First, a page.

With every respect to St Helens-bound Michael Shenton - a terrific but still relatively raw prospect - my pal Ryan Atkins, who has had an excellent season at Warrington, Harlequins' Tony Clubb, Wigan winger Darrell Goulding and Robinson himself, these are not names you can imagine filling the Aussies or Kiwis with dread.
So does McNamara worry about the lack of depth in this area?
"It's not a problem but I do think we could have more," he said. "That's a long-term project and we have got to bring through more quality backs. I'm not too concerned about it and am happy with the squad I've got."
With Sam Tomkins sparkling this season and really relishing the chance to prove his class against the world's best, McNamara does have match winners. He would have loved to take Eastmond but the Saints player has become worryingly injury-prone.
One of Eastmond's club-mates told me the half-back was like the team's Ferrari. He needs looking after and can often stay in the garage for weeks on end but when he emerges for a spin you stand back and say "wow" as he flashes by, oozing class at full throttle. But then it is not long before he is back in the garage for some more bodywork.
A year ago, you would have expected Warrington's Richie Myler to be on the plane, too. He is another cocky young star with that je ne sais quoi. Yet it is Myler himself who is asking "pourquoi?" after a season in which he has gone from England international to a player who cannot even make his club team.
So England head down under with a powerful, experienced pack and a young, new-look backline. They will need time to establish themselves but, as fans, we are impatient. I have hosted a few events over the last few months with coaches, like McNamara, and lose count of the amount of times I ask them how close we are to bridging the gap between ourselves and the southern hemisphere super powers.
In truth, we are big outsiders to topple Australia and New Zealand this autumn - McNamara will tell you that himself. He has picked young players on form and we have to applaud him for that and afford the squad the time it needs.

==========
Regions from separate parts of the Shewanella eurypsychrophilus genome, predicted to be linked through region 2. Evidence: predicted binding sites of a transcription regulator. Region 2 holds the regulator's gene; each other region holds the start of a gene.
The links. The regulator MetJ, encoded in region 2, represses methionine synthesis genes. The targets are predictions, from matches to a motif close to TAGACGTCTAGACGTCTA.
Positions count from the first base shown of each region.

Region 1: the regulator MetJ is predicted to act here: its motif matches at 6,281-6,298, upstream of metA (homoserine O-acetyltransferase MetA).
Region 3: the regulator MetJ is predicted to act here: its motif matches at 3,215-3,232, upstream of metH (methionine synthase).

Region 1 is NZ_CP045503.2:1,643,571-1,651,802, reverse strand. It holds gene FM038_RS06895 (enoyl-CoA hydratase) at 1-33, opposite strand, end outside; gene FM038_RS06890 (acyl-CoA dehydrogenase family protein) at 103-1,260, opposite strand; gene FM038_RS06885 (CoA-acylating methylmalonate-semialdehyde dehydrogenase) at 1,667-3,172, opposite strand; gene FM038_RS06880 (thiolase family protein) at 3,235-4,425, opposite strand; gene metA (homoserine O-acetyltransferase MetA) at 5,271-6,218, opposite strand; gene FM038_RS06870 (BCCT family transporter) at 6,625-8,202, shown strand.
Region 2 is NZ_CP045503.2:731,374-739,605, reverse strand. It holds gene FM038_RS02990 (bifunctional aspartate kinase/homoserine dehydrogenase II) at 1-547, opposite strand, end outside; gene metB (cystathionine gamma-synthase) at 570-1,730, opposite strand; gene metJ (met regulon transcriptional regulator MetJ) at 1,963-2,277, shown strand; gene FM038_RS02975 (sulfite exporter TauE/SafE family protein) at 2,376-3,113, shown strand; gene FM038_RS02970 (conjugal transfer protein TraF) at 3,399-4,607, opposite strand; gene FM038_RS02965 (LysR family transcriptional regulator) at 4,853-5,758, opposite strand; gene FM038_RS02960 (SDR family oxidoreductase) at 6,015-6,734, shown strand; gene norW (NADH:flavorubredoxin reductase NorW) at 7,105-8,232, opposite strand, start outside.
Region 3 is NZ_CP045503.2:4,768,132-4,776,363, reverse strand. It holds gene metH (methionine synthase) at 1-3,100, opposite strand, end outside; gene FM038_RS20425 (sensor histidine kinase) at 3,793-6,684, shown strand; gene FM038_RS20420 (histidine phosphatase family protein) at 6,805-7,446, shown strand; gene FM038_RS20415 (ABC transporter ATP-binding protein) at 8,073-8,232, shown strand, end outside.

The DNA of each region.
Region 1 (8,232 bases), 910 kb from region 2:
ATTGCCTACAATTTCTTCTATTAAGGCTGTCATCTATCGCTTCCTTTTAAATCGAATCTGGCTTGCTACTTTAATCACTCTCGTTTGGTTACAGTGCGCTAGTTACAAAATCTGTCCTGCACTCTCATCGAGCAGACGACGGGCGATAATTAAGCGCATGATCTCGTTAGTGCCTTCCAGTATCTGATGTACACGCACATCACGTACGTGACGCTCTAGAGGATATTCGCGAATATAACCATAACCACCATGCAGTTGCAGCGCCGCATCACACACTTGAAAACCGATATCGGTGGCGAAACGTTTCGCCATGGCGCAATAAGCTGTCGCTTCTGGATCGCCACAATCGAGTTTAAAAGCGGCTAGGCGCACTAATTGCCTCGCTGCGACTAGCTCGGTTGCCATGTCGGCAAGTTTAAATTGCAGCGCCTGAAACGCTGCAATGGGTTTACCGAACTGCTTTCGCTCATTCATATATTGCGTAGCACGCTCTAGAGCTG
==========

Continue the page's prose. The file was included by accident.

If you examine McNamara's selections, you can find all manner of reasons for concern if your England pint pot is half empty rather than half full. For example, back-up centre Clubb, while having bags of power going forward, is Super League's leader in missed tackles on 92, more than Keith Senior, Kirk Yeaman and Martin Gleeson combined, none of whom are in the squad.
I offered out that stat on Twitter and got accused of undermining players' confidence before they had even had a go. Perhaps rightly so. We have tried the likes of Senior and Gleeson and it has not worked for us. Senior's international days are gone anyway.
Darrell Goulding could not stop scoring tries for Wigan this season, his 25 touchdowns second only to Man of Steel team-mate Pat Richards. But how much did he rely on his in-form centre Gleeson? The cynics may argue the same could be said of Saints winger Ade Gardner, who gained international recognition after running in hatfuls of tries outside Jamie Lyon and Matt Gidley. Goulding, of course, has not had his chance yet and fully deserves it given the fruitful season he has had.
But what can we hope for from England and realistically what can this squad achieve? I am excited about what is possible. But the worrier in me thinks we could get walloped. "Continued improvement is the goal," stated McNamara. "That is the only target. If that happens we will enjoy ourselves."